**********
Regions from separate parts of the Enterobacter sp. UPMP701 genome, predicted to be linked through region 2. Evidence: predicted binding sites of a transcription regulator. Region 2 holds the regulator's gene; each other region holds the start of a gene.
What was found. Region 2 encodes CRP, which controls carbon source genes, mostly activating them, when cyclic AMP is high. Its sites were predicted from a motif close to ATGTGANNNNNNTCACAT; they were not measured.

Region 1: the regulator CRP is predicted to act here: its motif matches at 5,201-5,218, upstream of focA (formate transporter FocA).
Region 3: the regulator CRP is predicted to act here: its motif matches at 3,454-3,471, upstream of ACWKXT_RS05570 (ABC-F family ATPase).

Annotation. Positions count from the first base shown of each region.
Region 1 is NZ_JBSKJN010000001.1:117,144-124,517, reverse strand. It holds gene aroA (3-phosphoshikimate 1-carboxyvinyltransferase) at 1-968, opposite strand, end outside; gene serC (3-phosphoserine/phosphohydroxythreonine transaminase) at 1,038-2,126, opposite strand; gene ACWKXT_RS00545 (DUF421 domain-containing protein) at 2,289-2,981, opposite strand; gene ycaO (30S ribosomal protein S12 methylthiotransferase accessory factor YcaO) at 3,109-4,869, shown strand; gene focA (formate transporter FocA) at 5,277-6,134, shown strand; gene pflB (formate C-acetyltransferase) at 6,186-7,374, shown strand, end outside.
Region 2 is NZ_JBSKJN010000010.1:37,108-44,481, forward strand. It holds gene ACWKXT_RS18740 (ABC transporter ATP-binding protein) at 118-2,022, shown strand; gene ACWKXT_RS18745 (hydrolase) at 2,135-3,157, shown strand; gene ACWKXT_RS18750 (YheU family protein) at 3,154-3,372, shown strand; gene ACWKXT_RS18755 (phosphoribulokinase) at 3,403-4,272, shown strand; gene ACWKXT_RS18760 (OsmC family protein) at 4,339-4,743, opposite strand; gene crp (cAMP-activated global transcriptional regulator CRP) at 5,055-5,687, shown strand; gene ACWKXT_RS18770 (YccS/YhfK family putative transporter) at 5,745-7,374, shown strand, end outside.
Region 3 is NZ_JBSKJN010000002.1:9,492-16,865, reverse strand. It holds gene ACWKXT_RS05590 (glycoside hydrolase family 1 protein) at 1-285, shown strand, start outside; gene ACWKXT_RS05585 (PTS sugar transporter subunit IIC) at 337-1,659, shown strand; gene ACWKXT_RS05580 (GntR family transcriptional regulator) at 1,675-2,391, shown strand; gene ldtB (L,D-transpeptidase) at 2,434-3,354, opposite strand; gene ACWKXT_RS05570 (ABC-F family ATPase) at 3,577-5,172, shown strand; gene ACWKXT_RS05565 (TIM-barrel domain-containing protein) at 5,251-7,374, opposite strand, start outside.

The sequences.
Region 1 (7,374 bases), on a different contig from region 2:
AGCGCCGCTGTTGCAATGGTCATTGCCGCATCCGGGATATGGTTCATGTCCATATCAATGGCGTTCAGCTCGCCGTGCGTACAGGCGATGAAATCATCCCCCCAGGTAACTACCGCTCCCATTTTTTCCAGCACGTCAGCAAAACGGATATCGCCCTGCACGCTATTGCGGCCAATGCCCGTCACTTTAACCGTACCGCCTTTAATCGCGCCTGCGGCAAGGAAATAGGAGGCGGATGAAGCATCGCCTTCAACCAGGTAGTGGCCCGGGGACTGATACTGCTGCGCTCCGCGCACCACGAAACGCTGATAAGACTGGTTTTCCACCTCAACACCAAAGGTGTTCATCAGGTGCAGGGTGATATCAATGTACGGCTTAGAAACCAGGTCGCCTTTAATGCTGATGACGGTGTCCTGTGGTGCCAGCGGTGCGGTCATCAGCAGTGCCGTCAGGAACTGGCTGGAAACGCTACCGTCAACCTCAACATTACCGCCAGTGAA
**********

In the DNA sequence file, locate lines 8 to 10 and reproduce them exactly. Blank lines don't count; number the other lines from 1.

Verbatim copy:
Region 3 is NZ_JBSKJN010000002.1:9,492-16,865, reverse strand. It holds gene ACWKXT_RS05590 (glycoside hydrolase family 1 protein) at 1-285, shown strand, start outside; gene ACWKXT_RS05585 (PTS sugar transporter subunit IIC) at 337-1,659, shown strand; gene ACWKXT_RS05580 (GntR family transcriptional regulator) at 1,675-2,391, shown strand; gene ldtB (L,D-transpeptidase) at 2,434-3,354, opposite strand; gene ACWKXT_RS05570 (ABC-F family ATPase) at 3,577-5,172, shown strand; gene ACWKXT_RS05565 (TIM-barrel domain-containing protein) at 5,251-7,374, opposite strand, start outside.

The sequences.
Region 1 (7,374 bases), on a different contig from region 2: